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PRACTICE COMMENT

'Small changes can have a large impact on hospital discharge'

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Gathering, right from the time of admission, information that will be key for discharge is one of those ‘small things’ that can improve discharge from hospital, argues Liz Lees-Deutsch

The recent Health Service Ombudsman’s report into unsafe discharge from hospital demonstrates some serious failings into discharge planning from hospital for older patients. The process affects not only patients, but also their carers and family members. I do not think all the problems cited in the report are down to nurses. However, nurses must contribute to improving matters in future.

The four key issues cited in the report are:

  • Patients being discharged before they are clinically ready to leave hospital;
  • Patients not being assessed or con­sulted properly before discharge;
  • Relatives and carers not being informed;
  • Patients being discharged with no home-care plan in place or being kept in hospital due to poor coordination across services.

As part of my research into patient discharge and risk assessment, I have interviewed more than 50 people – patients and carers – who are capable and articulate, and were tenacious in contributing to discharge arrangements. They were keen supporters of nurses, but one overriding theme emerged: “If they had only asked us.”

There is no doubt that the challenges for nurses in discharging patients are increasing at a vast pace, fuelled primarily by “older old” patients, namely those  aged over 85 years. These patients are the most complex and challenging to discharge from hospital.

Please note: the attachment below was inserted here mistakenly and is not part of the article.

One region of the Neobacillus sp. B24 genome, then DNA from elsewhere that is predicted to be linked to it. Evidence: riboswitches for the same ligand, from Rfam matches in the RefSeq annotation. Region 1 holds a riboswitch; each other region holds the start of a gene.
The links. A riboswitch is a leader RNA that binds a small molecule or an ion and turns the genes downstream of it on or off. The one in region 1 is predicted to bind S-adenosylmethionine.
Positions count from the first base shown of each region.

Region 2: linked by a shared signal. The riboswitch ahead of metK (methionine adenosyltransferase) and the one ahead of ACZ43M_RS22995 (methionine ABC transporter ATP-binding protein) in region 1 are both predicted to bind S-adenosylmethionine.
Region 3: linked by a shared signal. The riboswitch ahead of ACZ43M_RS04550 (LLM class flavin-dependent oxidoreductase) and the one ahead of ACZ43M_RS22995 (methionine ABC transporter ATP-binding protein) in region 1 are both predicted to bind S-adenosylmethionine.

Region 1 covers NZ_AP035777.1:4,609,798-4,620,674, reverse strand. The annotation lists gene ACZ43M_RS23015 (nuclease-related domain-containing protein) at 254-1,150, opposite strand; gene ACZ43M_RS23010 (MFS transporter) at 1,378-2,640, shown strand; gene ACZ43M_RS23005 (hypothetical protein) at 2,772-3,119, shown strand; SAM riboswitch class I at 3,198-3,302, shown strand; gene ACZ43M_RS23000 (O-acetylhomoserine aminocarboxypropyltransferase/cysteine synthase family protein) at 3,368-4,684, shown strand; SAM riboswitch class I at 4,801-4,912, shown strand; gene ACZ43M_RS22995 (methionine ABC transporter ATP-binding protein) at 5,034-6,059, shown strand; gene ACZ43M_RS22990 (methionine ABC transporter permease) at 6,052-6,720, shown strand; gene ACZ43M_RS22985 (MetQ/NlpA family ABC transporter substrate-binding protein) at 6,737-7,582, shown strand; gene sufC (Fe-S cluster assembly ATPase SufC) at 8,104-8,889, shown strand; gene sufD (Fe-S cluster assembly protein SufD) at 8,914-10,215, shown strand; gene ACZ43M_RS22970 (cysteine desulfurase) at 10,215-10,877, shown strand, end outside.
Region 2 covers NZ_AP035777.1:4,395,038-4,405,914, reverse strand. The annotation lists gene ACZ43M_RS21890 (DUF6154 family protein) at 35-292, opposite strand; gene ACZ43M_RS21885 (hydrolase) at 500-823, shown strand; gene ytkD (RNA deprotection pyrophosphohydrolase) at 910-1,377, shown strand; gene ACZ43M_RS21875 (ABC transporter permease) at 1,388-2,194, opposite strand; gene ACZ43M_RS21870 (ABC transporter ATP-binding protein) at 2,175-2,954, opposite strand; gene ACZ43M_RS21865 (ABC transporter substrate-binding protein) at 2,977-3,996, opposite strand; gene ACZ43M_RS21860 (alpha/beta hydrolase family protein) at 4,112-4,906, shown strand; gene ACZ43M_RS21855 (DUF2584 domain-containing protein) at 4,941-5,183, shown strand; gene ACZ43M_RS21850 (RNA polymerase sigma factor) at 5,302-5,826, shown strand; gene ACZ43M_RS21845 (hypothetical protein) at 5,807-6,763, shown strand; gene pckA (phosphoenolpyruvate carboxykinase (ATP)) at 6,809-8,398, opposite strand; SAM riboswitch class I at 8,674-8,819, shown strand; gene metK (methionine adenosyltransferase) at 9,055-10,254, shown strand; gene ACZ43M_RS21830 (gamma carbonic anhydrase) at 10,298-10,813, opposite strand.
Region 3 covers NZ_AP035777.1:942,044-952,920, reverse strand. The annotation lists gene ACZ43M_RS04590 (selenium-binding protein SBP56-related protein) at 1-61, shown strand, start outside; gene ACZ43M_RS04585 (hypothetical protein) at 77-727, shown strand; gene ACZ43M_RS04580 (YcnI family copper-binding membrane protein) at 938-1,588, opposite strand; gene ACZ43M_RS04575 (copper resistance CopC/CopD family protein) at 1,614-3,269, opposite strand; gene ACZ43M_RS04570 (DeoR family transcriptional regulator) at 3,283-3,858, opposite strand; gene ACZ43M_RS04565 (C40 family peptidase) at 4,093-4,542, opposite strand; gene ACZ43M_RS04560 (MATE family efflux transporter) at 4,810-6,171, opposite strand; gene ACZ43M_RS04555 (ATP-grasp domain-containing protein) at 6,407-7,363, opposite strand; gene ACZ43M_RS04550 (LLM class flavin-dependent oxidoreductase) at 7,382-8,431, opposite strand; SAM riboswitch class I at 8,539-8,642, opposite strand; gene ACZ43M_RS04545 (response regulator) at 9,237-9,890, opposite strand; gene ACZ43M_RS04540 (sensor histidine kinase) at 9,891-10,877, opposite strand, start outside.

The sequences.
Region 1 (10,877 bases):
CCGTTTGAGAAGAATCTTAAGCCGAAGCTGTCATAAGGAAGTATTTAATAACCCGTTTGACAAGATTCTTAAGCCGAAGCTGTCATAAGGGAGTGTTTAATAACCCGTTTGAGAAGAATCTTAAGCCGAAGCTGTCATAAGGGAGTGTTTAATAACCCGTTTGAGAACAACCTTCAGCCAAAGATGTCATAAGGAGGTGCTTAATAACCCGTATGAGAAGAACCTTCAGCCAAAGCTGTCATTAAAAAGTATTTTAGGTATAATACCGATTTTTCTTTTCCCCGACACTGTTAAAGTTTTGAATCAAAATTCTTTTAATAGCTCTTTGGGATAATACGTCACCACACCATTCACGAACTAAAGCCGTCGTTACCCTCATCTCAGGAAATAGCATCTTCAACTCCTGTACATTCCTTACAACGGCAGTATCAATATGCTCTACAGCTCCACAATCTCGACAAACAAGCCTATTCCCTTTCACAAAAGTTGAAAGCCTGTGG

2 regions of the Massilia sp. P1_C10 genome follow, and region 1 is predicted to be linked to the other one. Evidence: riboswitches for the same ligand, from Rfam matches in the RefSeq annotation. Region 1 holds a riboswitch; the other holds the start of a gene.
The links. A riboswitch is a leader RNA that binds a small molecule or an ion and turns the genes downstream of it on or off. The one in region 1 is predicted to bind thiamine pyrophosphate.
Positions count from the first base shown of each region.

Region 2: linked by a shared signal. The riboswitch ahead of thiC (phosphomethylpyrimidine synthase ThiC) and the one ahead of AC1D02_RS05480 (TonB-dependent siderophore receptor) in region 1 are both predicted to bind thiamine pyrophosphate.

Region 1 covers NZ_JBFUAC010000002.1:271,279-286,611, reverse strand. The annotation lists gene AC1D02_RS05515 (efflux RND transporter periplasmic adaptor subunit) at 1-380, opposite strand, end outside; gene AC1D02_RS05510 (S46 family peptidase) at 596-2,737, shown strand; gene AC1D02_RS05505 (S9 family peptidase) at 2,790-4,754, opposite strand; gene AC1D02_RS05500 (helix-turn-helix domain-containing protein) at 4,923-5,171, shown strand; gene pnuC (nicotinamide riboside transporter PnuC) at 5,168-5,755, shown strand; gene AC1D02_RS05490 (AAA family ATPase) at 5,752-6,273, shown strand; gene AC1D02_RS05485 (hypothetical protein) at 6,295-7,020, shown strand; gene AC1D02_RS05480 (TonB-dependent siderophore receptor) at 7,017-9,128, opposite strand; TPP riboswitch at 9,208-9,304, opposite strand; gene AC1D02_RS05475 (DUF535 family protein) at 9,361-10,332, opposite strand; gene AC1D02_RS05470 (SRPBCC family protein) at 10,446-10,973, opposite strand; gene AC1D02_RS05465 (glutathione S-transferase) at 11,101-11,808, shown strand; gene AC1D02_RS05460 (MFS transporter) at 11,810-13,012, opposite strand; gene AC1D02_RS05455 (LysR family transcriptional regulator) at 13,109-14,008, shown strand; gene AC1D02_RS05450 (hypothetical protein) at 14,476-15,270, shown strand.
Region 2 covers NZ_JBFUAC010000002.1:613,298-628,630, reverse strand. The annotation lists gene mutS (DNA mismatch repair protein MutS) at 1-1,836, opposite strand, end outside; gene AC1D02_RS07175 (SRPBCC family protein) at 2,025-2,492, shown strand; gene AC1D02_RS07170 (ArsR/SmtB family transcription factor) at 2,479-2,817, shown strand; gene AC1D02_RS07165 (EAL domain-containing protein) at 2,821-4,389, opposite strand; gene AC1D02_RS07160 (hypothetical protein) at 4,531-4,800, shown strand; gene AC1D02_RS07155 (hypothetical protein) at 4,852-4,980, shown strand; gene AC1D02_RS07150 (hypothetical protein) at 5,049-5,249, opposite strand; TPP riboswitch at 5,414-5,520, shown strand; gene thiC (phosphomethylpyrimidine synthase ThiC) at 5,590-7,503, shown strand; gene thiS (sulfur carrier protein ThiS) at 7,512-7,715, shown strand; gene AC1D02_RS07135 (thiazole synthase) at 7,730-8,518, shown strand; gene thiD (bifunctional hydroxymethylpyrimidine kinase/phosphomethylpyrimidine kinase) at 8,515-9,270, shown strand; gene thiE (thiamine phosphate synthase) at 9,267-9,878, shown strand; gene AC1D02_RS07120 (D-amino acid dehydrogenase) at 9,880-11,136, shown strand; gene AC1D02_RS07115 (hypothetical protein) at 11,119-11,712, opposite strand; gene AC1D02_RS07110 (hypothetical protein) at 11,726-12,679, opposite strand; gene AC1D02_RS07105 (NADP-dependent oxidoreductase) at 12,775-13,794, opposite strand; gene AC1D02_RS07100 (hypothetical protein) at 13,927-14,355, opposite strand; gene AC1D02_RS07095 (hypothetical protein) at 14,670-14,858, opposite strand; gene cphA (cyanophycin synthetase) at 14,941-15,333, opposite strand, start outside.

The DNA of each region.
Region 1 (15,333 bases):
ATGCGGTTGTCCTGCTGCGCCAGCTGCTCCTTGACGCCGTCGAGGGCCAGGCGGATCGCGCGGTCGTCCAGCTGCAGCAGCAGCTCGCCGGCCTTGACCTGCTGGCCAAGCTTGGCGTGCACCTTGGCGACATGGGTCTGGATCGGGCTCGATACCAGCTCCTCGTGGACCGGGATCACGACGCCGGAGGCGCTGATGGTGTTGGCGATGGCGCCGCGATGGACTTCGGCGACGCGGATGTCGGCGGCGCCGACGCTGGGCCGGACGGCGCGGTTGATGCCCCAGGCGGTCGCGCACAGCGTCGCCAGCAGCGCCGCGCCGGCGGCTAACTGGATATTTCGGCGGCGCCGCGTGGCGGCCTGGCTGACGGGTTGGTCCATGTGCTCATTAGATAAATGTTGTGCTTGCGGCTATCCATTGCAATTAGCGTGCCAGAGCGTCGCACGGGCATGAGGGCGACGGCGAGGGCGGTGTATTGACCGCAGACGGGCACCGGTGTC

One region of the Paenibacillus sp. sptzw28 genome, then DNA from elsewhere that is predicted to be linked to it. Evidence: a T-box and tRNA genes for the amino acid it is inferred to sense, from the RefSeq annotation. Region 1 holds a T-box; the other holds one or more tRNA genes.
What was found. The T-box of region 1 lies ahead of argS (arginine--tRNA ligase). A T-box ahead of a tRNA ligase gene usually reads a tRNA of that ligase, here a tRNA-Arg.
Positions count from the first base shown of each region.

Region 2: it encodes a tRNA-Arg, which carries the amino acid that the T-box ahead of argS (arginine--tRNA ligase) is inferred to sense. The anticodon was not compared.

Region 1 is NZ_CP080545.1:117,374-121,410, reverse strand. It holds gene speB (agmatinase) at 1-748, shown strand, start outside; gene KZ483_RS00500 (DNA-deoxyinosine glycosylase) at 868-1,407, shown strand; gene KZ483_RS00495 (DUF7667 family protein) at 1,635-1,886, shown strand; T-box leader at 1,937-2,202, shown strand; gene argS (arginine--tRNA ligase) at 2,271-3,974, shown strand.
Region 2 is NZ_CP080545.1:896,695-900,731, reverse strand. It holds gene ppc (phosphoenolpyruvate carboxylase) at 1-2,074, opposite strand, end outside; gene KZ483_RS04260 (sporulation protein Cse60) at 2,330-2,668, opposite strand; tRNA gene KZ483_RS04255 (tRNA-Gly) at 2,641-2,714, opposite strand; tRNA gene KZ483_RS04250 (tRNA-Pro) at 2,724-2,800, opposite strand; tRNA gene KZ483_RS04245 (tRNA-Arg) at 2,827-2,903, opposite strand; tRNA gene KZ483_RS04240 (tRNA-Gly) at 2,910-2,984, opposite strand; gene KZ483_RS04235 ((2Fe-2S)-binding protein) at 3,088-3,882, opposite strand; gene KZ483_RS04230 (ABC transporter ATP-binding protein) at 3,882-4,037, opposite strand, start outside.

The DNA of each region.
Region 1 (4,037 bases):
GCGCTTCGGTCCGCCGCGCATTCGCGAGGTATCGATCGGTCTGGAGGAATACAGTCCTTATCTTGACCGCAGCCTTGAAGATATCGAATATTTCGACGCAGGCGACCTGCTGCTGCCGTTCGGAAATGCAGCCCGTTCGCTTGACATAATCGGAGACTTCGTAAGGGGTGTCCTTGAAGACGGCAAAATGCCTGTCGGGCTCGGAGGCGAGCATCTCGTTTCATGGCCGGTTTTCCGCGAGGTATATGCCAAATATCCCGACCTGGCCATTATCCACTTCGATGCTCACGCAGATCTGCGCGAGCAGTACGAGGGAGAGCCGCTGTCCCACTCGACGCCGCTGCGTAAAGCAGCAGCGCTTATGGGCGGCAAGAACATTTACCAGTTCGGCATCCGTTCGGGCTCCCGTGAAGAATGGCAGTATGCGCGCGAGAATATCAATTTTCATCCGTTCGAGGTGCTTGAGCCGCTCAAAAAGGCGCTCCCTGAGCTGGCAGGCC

Perhaps the way to view such patients is as “high value”, transforming the notion of the level of difficulty into the “value” of getting it right.

Nurses can make immediate improvements in practice. These need only be small for the overall impact to be large. Examples include gathering information about home circumstances on admission, establishing patient and carer preferences, and contacting relatives. These do not require additional resources; they do however require a change of culture, particularly in acute care.

Nurses in acute care and other admitting areas are responsible for information gathering from the outset of the process. The challenge is to assess patient discharge needs alongside acuity needs. To ensure safe and effective discharge, information and assessments contributing to discharge must be given equal importance as information obtained on admission. This will raise the profile of discharge practice.

The nurse is the patient’s advocate, which means nurses have a pivotal role in patient assessment. Moreover, nurses and other professionals in community settings must also contribute to assessment through the timely transfer of information to hospital. It is a two-way process.

We do not need to redesign the discharge process; we need to rethink the way we work. The discharge process is inextricably linked to the admission process, albeit conducted at different times and places.

Liz Lees-Deutsch is a final-year PhD student and consultant nurse in acute medicine, Birmingham Heart of England NHS Foundation Trust

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Readers' comments (1)

  • The Queen's Nursing Institute responded to the Ombudsman's report too - see http://www.qni.org.uk/news/248 which has a link to our own research on the subject.

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